By LORRAINE V. MURRAY, Commentary | Published December 14, 2023
Each year, I promise myself I’m going to approach Christmas calmly, but then, like a steam roller, the chores start flattening me. Cards to write, presents to wrap, cookies to bake–and don’t forget decking the halls with boughs of holly and trying to keep my cat from eating them.
Then there’s dwelling on memories of seemingly perfect past Christmases and fretting because the current event will never match up to them. In my memory, there we all are, gathered around the table upon which sits homemade manicotti, loaves of fragrant bread, olives, platters of meatballs.
My mother wears a colorful corsage pinned to her bodice and a jolly apron tied around her waist. My sister sits happily beside me, her hands folded as she waits for the blessing. Nearby the herd of cousins quietly awaits the opening salvo of the meal. Oh, how we feasted, laughed, played games and shared stories. It was all so perfect like the festive figures on the front of greeting cards.
Well, not really. In truth, my mother was exhausted from all the cooking, and my sister and I were painfully elbowing each other in an effort to claim dominion over the table. The cousins speared more than their share of meatballs and the aunts threatened the kids with mayhem if they didn’t behave. My childhood Christmases were far from perfect, no doubt because they featured real-life folks, who always fall short of Norman Rockwell portraits of familial bliss.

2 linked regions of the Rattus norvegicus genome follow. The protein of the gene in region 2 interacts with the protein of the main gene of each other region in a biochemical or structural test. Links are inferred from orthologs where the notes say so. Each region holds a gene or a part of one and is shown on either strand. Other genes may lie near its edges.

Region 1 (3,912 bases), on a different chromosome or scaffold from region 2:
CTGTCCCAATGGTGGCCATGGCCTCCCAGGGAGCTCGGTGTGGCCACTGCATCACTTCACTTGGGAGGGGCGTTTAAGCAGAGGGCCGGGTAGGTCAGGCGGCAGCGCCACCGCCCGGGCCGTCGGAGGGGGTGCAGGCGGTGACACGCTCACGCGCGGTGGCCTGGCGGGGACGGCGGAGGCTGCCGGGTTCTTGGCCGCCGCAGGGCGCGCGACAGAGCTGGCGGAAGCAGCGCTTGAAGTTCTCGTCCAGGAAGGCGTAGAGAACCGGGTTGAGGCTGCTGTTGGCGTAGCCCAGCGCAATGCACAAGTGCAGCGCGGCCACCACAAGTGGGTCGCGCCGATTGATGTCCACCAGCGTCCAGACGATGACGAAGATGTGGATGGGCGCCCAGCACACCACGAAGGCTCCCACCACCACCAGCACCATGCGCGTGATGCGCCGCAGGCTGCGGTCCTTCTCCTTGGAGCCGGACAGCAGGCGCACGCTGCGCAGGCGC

Still, I know there was once a perfect Christmas, even though no cards were sent, no feasts were prepared and no reindeer landed on the roof. The perfect Christmas happened when Jesus was born and placed in a manger, while the animals perhaps wondered why he was snuggled in the hay they usually ate. The perfect songs were sung by the host of heavenly angels, who graced each note with breath-taking precision. The perfect mother held the baby tenderly in her arms.
The first Christmas was flawless because it centered on a miracle. The perfect present was the baby himself. God wanted to give a human face to his love, and that face was the innocent visage of an infant. Caryll Houselander describes Christmas as our entrance into eternity. “The Lord of the universe is wrapped in baby clothes, and the angels of God attend him in a manger.”
She also describes Christmas as a magical time: “Legends of animals talking and Santa Claus all fit somehow into Christmas magic, but this is even better. The Christ is our dream come true.” Even in homes where the gingerbread men are crooked and the garlands are sagging, Christmas can bring great joy. It’s a time of surprises, not just gifts waiting to be opened, but perhaps also the moment when the family cat decides to climb the tree.
Many years ago, my late husband and I went to Mass on Christmas Eve on a whim, even though we were non-believers. We couldn’t find seats, so we stood at the back of the church, until suddenly a dark-haired boy with brown eyes walked up to us. He led us to a pew near the altar with available seats. We thanked him profusely before realizing he had given up his own place for us. We were awed by his resemblance to the boy Jesus, and wondered whether God was sending us a message. Eventually, we came to see that God was real and created the world out of love. We also came to see that Christmas is God’s love letter to the world.
I am trying to keep my heart set on that perfect Christmas long ago, when the angels sang hymns to the Lamb of God. I’m also dwelling on the message in God’s love letter, written upon our hearts forever. “I am come that they might have life and have it abundantly.” Dear readers, may your Christmas overflow with abundant life and joy!